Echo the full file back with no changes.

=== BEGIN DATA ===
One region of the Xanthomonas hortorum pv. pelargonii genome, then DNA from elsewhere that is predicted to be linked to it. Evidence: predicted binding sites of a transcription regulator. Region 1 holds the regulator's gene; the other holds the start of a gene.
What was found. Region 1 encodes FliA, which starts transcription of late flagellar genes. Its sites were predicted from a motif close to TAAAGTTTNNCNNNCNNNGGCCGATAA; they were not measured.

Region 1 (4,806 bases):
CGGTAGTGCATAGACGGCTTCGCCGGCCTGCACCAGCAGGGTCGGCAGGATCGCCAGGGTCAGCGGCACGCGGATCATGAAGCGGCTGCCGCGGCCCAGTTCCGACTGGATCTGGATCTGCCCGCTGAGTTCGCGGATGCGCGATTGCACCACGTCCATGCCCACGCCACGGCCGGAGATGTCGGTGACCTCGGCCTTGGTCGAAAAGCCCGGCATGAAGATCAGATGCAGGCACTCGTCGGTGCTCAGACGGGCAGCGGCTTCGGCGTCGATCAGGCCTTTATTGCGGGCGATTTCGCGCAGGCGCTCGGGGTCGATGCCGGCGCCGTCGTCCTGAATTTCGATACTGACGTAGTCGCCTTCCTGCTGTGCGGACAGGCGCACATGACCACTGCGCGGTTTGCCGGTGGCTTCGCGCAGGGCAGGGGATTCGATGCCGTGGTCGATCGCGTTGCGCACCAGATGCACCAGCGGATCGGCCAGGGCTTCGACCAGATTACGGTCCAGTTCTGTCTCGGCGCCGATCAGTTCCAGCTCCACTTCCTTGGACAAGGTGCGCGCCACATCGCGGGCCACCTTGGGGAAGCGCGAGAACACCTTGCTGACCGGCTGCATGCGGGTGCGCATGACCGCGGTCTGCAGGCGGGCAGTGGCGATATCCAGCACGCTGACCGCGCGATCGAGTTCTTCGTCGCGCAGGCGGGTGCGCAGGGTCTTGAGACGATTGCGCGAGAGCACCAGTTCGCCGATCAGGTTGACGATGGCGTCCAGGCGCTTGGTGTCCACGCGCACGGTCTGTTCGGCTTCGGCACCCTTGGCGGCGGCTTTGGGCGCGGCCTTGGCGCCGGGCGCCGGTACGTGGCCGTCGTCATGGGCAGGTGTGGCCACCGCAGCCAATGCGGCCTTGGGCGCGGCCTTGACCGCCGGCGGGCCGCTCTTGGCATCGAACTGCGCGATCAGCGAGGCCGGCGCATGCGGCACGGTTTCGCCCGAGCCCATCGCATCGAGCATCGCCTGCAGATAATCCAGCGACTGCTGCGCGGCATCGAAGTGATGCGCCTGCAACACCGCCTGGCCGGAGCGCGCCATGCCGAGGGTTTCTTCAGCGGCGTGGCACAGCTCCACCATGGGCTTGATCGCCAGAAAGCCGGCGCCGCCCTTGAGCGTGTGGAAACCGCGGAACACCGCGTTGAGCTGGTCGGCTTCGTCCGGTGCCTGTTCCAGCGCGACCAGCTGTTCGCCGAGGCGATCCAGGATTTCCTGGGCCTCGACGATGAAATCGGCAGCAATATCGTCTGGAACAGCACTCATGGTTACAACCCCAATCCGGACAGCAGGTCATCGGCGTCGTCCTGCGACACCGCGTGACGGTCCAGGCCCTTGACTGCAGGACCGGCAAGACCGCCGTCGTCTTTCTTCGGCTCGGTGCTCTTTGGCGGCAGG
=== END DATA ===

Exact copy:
One region of the Xanthomonas hortorum pv. pelargonii genome, then DNA from elsewhere that is predicted to be linked to it. Evidence: predicted binding sites of a transcription regulator. Region 1 holds the regulator's gene; the other holds the start of a gene.
What was found. Region 1 encodes FliA, which starts transcription of late flagellar genes. Its sites were predicted from a motif close to TAAAGTTTNNCNNNCNNNGGCCGATAA; they were not measured.

Region 1 (4,806 bases):
CGGTAGTGCATAGACGGCTTCGCCGGCCTGCACCAGCAGGGTCGGCAGGATCGCCAGGGTCAGCGGCACGCGGATCATGAAGCGGCTGCCGCGGCCCAGTTCCGACTGGATCTGGATCTGCCCGCTGAGTTCGCGGATGCGCGATTGCACCACGTCCATGCCCACGCCACGGCCGGAGATGTCGGTGACCTCGGCCTTGGTCGAAAAGCCCGGCATGAAGATCAGATGCAGGCACTCGTCGGTGCTCAGACGGGCAGCGGCTTCGGCGTCGATCAGGCCTTTATTGCGGGCGATTTCGCGCAGGCGCTCGGGGTCGATGCCGGCGCCGTCGTCCTGAATTTCGATACTGACGTAGTCGCCTTCCTGCTGTGCGGACAGGCGCACATGACCACTGCGCGGTTTGCCGGTGGCTTCGCGCAGGGCAGGGGATTCGATGCCGTGGTCGATCGCGTTGCGCACCAGATGCACCAGCGGATCGGCCAGGGCTTCGACCAGATTACGGTCCAGTTCTGTCTCGGCGCCGATCAGTTCCAGCTCCACTTCCTTGGACAAGGTGCGCGCCACATCGCGGGCCACCTTGGGGAAGCGCGAGAACACCTTGCTGACCGGCTGCATGCGGGTGCGCATGACCGCGGTCTGCAGGCGGGCAGTGGCGATATCCAGCACGCTGACCGCGCGATCGAGTTCTTCGTCGCGCAGGCGGGTGCGCAGGGTCTTGAGACGATTGCGCGAGAGCACCAGTTCGCCGATCAGGTTGACGATGGCGTCCAGGCGCTTGGTGTCCACGCGCACGGTCTGTTCGGCTTCGGCACCCTTGGCGGCGGCTTTGGGCGCGGCCTTGGCGCCGGGCGCCGGTACGTGGCCGTCGTCATGGGCAGGTGTGGCCACCGCAGCCAATGCGGCCTTGGGCGCGGCCTTGACCGCCGGCGGGCCGCTCTTGGCATCGAACTGCGCGATCAGCGAGGCCGGCGCATGCGGCACGGTTTCGCCCGAGCCCATCGCATCGAGCATCGCCTGCAGATAATCCAGCGACTGCTGCGCGGCATCGAAGTGATGCGCCTGCAACACCGCCTGGCCGGAGCGCGCCATGCCGAGGGTTTCTTCAGCGGCGTGGCACAGCTCCACCATGGGCTTGATCGCCAGAAAGCCGGCGCCGCCCTTGAGCGTGTGGAAACCGCGGAACACCGCGTTGAGCTGGTCGGCTTCGTCCGGTGCCTGTTCCAGCGCGACCAGCTGTTCGCCGAGGCGATCCAGGATTTCCTGGGCCTCGACGATGAAATCGGCAGCAATATCGTCTGGAACAGCACTCATGGTTACAACCCCAATCCGGACAGCAGGTCATCGGCGTCGTCCTGCGACACCGCGTGACGGTCCAGGCCCTTGACTGCAGGACCGGCAAGACCGCCGTCGTCTTTCTTCGGCTCGGTGCTCTTTGGCGGCAGG